BISMARCK, N.D. - Protesters assembled outside the Bismarck Tribune building this afternoon to back the blue.
Protesters gathered outside of the Bismarck Tribune Monday morning in response to a reporter releasing an officer's name involved in a shooting. The Bismarck Police Department did not release the identity of the patrolman.
“Well they're certainly entitled to their opinion and to express their views we obviously stand by our story,” said Steve Wallick, Bismarck Tribune editor.
Crime Reporter Jack Dura found the name in public records and decided to release it, despite Police efforts to use Marsy's Law as a shield.
“Bismarck Tribune reporter didn't break the law but he went around the respect where the police department and the people said they didn't want a police officer's name released and he released it in an article anyway,” said Mike Connely, Bismarck citizen.
Jack McDonald of Wheeler Wolf Law Firm says the news media can use any public information they obtain if they wish to do so.
Marsy's Law concerns the release of information by officials, not the use of that information. He also says the Bismarck Tribune was perfectly within its constitutional rights to print the officer's name if it wanted to.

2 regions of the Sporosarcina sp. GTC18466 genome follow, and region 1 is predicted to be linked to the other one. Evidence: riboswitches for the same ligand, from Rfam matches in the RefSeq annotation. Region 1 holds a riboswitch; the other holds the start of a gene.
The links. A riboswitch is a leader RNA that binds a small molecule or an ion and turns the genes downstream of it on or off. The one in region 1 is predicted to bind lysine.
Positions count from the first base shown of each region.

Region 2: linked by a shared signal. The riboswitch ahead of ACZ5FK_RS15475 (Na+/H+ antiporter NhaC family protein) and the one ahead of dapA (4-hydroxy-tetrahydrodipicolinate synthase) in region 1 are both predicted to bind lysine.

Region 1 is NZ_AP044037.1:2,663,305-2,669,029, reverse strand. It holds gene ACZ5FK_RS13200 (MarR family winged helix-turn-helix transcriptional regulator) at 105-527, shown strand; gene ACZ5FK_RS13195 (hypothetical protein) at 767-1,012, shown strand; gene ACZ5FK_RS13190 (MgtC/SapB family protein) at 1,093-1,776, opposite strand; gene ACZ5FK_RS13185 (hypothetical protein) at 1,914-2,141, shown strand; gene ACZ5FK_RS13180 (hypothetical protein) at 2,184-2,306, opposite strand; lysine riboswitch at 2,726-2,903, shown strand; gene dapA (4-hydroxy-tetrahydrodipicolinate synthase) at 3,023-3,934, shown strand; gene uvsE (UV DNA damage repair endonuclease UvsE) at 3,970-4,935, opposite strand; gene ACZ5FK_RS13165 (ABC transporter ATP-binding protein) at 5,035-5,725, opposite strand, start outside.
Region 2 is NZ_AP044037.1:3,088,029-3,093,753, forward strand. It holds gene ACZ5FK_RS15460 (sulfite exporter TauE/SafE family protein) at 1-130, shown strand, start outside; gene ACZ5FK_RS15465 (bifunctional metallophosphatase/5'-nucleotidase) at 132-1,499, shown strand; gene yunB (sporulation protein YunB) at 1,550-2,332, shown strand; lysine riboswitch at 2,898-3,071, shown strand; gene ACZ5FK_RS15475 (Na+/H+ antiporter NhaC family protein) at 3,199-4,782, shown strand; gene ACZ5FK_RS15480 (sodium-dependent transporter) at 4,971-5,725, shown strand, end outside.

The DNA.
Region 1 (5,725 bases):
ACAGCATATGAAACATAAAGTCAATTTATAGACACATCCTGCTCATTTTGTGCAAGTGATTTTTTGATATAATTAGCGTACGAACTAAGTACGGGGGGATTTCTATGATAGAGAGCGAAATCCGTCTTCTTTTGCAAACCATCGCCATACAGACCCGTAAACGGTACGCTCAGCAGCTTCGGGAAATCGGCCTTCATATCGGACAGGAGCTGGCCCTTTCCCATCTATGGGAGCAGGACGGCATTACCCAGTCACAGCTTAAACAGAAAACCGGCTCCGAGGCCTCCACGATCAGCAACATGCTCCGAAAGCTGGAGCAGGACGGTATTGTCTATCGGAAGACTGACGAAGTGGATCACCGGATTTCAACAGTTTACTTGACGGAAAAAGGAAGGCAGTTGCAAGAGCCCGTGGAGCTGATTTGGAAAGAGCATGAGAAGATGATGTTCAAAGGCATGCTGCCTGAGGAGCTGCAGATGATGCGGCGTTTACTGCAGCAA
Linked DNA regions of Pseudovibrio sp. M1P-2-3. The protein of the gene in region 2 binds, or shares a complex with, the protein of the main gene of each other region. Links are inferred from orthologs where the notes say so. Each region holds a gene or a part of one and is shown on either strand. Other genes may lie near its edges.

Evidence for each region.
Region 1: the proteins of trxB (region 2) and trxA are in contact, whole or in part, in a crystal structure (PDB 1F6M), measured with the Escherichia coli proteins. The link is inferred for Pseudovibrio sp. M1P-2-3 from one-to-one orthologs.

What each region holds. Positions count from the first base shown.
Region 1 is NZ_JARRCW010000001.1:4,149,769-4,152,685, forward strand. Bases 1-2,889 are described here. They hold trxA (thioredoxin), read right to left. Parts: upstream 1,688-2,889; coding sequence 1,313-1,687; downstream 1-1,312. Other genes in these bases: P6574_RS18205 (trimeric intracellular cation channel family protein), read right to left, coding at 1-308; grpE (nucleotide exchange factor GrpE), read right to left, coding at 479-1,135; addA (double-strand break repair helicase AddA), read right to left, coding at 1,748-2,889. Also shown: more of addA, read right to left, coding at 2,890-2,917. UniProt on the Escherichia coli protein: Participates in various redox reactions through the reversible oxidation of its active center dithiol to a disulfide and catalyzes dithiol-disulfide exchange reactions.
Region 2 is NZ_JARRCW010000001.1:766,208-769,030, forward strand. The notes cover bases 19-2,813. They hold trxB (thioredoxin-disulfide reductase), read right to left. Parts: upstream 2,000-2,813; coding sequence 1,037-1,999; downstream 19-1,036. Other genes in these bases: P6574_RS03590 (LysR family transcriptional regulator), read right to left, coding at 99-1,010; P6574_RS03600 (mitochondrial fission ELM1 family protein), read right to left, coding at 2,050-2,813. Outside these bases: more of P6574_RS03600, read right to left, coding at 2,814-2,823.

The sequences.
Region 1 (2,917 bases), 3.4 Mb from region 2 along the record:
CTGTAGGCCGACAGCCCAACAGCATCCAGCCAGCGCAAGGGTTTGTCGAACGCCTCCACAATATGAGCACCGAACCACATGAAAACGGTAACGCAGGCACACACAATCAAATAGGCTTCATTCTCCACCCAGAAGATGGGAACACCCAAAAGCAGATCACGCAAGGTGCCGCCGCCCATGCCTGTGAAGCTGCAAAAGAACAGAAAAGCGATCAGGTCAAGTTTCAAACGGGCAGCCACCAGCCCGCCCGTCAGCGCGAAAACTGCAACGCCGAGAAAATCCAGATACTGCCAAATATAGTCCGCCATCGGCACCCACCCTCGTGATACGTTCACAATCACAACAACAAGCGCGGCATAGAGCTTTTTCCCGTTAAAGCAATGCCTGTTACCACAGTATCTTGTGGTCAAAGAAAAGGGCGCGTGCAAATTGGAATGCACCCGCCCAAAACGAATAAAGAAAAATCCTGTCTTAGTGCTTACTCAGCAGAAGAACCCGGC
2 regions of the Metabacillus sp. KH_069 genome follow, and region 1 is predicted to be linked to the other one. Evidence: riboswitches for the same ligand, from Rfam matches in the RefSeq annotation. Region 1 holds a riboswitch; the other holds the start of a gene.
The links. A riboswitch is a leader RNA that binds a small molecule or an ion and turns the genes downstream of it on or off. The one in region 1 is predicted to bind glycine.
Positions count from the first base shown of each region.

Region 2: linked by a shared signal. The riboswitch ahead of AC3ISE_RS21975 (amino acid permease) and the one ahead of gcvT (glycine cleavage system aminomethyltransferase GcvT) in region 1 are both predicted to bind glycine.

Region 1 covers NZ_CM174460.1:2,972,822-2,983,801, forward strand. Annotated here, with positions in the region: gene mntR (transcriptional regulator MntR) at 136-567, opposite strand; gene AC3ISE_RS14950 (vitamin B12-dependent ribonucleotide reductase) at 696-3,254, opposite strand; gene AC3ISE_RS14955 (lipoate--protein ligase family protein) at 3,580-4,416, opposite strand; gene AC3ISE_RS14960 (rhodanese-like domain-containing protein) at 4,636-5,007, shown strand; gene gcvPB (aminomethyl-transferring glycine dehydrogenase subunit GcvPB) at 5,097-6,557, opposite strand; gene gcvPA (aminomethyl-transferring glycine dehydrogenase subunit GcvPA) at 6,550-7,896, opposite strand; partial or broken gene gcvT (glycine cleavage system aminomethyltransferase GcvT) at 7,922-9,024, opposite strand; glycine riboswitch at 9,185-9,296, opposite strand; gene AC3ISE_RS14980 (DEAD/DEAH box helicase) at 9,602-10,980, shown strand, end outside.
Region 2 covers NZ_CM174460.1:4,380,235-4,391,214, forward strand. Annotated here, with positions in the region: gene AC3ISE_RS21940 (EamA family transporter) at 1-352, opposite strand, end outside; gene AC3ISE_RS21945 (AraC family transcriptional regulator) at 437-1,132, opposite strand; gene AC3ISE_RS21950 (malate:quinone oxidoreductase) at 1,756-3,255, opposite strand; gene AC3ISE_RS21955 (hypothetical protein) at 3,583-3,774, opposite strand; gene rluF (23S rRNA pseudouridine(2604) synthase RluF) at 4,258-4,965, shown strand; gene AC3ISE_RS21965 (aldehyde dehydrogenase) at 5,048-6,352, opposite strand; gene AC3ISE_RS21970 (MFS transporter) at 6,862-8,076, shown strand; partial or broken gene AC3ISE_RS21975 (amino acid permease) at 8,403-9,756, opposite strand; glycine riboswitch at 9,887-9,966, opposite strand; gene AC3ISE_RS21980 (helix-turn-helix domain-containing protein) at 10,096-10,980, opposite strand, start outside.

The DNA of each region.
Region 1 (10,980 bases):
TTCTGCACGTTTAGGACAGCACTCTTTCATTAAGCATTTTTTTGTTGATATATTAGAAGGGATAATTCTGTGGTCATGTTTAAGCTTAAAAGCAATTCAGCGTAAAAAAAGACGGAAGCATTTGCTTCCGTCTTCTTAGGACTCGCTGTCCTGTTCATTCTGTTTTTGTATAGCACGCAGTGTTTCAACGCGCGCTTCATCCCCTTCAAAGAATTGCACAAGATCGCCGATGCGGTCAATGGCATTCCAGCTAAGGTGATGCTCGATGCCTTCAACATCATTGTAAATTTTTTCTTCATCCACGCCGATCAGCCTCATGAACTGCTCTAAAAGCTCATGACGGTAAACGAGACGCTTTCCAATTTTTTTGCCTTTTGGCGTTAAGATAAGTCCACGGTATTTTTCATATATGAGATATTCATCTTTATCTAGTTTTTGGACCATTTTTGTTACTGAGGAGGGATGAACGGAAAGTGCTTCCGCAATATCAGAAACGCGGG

The protesters say they were there for more than a show of support for law enforcement and first responders.
“So people know that there are still laws in place that need to followed,” said Deanne Knodel, Bismarck citizen.
Dura declined to comment. The Editor of the Tribune says conflicts between local enforcement and the paper is not unusual.
“There are times when they may not care for what we do and there are times when we may not agree with what they do. That's normal throughout the business we do but that doesn't mean we don't support them,” said Wallick.
Bismarck Police Department declined to comment on Monday's protest.
Protesters have taken to Facebook and created the hashtag Jack Challenge - encouraging the reporter to apologize to the Bismarck Police Department officer whose name he published.